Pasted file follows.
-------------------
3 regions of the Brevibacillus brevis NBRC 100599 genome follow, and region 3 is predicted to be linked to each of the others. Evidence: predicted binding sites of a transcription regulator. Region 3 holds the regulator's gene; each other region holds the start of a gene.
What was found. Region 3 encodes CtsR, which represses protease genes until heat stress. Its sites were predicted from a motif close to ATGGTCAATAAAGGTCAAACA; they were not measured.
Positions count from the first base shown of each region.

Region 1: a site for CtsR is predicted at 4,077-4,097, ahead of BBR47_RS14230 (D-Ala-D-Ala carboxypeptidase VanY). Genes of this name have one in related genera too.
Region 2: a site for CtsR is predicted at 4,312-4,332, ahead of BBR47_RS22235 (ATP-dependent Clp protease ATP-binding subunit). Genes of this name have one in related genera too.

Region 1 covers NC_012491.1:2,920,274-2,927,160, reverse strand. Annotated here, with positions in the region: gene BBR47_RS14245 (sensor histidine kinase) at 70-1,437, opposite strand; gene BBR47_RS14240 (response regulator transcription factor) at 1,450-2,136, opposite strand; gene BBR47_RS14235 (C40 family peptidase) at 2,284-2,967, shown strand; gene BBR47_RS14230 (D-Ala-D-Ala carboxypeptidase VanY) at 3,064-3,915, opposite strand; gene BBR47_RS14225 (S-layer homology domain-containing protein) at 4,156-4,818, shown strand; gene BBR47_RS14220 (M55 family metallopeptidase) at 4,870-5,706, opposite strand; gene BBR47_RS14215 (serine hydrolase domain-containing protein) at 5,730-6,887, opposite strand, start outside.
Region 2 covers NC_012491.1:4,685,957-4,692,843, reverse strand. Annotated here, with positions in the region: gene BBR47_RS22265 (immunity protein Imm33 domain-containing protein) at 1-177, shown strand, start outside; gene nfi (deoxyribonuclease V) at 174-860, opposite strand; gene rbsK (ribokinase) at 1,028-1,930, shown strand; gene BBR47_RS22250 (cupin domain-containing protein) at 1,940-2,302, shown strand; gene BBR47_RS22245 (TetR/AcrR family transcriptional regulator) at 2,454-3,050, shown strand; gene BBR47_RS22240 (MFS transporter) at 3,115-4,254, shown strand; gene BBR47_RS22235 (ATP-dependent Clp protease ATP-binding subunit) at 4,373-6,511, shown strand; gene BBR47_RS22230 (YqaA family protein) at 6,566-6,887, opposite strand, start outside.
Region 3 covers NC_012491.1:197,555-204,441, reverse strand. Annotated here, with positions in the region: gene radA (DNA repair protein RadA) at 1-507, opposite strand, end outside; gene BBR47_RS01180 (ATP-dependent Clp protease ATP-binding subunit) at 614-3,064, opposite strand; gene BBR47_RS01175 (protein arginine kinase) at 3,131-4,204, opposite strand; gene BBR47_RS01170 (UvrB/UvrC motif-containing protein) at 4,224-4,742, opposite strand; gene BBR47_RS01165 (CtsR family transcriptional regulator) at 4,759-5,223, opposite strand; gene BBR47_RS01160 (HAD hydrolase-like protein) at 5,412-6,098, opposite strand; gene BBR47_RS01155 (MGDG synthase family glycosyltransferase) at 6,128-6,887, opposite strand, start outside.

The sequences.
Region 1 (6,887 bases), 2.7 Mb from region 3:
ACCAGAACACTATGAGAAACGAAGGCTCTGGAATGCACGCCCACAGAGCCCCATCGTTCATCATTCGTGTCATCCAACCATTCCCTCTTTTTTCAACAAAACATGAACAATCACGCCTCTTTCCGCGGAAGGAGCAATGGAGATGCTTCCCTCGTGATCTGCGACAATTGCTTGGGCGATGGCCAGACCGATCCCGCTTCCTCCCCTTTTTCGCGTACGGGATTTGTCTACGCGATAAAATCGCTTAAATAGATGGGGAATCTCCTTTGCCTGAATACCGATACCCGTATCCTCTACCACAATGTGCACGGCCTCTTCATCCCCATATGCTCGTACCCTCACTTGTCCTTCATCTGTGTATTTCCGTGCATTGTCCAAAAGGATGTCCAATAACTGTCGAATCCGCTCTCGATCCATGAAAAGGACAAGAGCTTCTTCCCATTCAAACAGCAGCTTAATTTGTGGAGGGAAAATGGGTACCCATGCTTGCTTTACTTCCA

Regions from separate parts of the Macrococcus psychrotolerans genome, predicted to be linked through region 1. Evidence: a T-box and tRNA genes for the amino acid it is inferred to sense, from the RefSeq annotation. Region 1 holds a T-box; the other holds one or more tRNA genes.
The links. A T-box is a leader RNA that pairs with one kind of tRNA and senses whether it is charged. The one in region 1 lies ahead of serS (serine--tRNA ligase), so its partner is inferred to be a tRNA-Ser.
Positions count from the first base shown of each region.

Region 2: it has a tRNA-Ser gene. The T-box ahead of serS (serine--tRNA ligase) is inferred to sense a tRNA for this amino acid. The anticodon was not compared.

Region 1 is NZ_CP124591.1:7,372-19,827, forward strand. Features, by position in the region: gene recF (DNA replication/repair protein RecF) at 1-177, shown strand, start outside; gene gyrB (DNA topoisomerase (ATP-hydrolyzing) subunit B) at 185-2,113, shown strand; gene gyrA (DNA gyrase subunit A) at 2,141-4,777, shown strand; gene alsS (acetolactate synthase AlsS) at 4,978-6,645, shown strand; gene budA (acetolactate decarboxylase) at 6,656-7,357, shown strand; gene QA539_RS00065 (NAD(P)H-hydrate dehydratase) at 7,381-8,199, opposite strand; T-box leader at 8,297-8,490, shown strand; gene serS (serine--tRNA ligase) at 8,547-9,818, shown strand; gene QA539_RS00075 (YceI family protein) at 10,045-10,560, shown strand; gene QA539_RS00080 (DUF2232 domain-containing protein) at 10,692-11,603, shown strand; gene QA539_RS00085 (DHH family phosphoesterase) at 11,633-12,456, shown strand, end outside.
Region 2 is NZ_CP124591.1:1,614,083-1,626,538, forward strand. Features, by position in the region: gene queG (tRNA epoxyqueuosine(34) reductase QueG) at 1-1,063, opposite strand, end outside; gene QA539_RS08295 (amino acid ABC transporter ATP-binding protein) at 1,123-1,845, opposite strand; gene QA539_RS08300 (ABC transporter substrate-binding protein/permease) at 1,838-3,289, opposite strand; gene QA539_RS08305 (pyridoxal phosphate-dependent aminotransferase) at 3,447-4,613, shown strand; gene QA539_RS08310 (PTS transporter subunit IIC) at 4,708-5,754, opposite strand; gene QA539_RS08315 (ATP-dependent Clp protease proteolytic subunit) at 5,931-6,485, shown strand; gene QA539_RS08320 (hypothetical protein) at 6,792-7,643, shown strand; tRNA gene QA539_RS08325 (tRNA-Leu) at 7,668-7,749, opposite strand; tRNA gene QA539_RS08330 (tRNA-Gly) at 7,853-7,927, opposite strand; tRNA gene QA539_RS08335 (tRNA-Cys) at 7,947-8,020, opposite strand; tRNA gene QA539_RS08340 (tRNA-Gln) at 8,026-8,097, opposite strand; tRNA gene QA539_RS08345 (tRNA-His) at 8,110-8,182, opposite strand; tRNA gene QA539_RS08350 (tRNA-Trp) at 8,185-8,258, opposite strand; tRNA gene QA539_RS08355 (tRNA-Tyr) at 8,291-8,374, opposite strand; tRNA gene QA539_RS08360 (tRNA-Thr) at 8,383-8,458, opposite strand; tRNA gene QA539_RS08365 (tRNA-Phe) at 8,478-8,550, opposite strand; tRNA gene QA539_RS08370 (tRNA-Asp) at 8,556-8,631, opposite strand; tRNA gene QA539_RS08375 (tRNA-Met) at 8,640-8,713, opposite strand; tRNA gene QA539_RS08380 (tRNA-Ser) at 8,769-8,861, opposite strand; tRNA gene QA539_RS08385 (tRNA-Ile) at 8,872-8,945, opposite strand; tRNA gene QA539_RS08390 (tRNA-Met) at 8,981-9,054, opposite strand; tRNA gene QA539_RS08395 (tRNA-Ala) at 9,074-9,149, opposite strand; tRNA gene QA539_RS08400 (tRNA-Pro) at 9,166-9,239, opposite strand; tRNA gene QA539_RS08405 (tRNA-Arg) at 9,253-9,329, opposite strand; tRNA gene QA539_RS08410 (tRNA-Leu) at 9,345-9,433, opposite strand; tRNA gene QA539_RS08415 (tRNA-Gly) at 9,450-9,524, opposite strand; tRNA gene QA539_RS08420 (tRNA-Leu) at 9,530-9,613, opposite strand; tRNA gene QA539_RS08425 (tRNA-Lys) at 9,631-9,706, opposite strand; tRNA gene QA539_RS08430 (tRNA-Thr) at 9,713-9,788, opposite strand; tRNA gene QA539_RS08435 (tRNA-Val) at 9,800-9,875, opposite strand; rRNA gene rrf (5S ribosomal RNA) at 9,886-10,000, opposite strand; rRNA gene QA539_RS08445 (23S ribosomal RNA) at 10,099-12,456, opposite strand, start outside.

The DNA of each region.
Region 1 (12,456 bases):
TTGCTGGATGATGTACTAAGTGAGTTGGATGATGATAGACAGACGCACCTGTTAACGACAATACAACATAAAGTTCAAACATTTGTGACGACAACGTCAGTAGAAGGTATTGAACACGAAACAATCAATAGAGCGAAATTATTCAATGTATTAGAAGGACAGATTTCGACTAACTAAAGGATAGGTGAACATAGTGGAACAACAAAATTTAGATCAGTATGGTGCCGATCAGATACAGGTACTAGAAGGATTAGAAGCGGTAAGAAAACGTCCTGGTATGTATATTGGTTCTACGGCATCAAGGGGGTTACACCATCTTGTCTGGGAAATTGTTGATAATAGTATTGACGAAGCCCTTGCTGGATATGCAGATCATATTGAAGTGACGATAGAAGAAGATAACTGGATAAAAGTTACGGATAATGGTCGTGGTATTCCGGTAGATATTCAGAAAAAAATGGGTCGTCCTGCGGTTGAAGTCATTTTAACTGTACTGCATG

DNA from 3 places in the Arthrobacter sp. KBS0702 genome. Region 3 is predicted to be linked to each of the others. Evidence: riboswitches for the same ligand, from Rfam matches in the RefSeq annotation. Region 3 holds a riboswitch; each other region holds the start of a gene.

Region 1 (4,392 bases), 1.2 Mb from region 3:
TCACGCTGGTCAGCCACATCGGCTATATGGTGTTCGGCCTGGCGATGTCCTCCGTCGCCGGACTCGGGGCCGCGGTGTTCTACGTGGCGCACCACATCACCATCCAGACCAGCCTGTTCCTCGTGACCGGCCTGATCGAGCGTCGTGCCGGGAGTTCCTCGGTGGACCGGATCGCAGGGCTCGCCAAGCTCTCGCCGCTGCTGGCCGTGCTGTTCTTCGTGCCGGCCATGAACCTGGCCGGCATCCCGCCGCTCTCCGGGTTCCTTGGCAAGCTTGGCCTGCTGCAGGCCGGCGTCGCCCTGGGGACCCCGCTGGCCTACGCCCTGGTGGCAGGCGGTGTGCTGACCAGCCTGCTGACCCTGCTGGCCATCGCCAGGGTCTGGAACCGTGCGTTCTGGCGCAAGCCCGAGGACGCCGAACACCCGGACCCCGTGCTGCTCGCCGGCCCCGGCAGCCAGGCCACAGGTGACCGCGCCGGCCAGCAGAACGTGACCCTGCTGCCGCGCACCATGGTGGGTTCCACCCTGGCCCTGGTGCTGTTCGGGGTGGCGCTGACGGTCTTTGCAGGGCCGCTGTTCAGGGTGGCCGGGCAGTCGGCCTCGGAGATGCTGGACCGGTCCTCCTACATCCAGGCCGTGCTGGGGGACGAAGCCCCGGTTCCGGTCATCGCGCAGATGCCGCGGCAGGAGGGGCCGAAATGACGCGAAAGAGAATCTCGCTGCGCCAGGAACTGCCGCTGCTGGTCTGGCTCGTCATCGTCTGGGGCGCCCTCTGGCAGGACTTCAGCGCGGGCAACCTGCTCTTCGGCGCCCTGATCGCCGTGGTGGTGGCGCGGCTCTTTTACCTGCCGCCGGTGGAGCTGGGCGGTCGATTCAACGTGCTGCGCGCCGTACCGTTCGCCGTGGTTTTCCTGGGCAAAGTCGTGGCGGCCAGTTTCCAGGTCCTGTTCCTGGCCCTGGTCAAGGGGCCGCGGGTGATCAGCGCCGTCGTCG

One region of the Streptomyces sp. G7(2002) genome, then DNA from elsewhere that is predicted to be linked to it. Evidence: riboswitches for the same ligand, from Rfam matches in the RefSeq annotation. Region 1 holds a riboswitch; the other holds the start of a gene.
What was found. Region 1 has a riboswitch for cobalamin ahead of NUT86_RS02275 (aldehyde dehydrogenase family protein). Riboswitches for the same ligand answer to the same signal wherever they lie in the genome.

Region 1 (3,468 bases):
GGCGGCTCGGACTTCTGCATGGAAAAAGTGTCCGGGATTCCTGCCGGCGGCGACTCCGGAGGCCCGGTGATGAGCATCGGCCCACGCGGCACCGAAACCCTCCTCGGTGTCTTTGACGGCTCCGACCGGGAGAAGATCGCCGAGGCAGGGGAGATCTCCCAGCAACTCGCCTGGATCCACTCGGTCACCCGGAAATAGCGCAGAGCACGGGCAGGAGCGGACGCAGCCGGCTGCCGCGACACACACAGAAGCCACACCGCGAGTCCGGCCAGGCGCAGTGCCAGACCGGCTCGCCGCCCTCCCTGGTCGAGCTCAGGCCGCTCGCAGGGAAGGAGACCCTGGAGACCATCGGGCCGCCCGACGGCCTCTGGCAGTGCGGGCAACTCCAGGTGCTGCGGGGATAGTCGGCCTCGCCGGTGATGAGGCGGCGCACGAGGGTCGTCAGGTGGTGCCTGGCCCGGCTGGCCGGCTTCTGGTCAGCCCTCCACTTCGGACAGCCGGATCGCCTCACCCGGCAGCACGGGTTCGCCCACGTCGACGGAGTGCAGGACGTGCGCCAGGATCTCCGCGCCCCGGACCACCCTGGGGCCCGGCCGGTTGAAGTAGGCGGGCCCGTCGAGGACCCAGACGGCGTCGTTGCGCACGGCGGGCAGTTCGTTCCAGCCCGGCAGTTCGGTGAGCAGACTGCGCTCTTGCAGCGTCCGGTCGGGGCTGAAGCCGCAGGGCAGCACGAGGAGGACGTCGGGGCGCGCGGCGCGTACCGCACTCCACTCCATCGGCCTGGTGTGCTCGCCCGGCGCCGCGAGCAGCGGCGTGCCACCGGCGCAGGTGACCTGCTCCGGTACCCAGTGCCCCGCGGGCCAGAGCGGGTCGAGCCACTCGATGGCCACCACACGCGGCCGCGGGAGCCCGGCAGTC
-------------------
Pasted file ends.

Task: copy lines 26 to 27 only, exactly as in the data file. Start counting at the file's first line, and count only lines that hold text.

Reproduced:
Region 1 (3,468 bases):
GGCGGCTCGGACTTCTGCATGGAAAAAGTGTCCGGGATTCCTGCCGGCGGCGACTCCGGAGGCCCGGTGATGAGCATCGGCCCACGCGGCACCGAAACCCTCCTCGGTGTCTTTGACGGCTCCGACCGGGAGAAGATCGCCGAGGCAGGGGAGATCTCCCAGCAACTCGCCTGGATCCACTCGGTCACCCGGAAATAGCGCAGAGCACGGGCAGGAGCGGACGCAGCCGGCTGCCGCGACACACACAGAAGCCACACCGCGAGTCCGGCCAGGCGCAGTGCCAGACCGGCTCGCCGCCCTCCCTGGTCGAGCTCAGGCCGCTCGCAGGGAAGGAGACCCTGGAGACCATCGGGCCGCCCGACGGCCTCTGGCAGTGCGGGCAACTCCAGGTGCTGCGGGGATAGTCGGCCTCGCCGGTGATGAGGCGGCGCACGAGGGTCGTCAGGTGGTGCCTGGCCCGGCTGGCCGGCTTCTGGTCAGCCCTCCACTTCGGACAGCCGGATCGCCTCACCCGGCAGCACGGGTTCGCCCACGTCGACGGAGTGCAGGACGTGCGCCAGGATCTCCGCGCCCCGGACCACCCTGGGGCCCGGCCGGTTGAAGTAGGCGGGCCCGTCGAGGACCCAGACGGCGTCGTTGCGCACGGCGGGCAGTTCGTTCCAGCCCGGCAGTTCGGTGAGCAGACTGCGCTCTTGCAGCGTCCGGTCGGGGCTGAAGCCGCAGGGCAGCACGAGGAGGACGTCGGGGCGCGCGGCGCGTACCGCACTCCACTCCATCGGCCTGGTGTGCTCGCCCGGCGCCGCGAGCAGCGGCGTGCCACCGGCGCAGGTGACCTGCTCCGGTACCCAGTGCCCCGCGGGCCAGAGCGGGTCGAGCCACTCGATGGCCACCACACGCGGCCGCGGGAGCCCGGCAGTC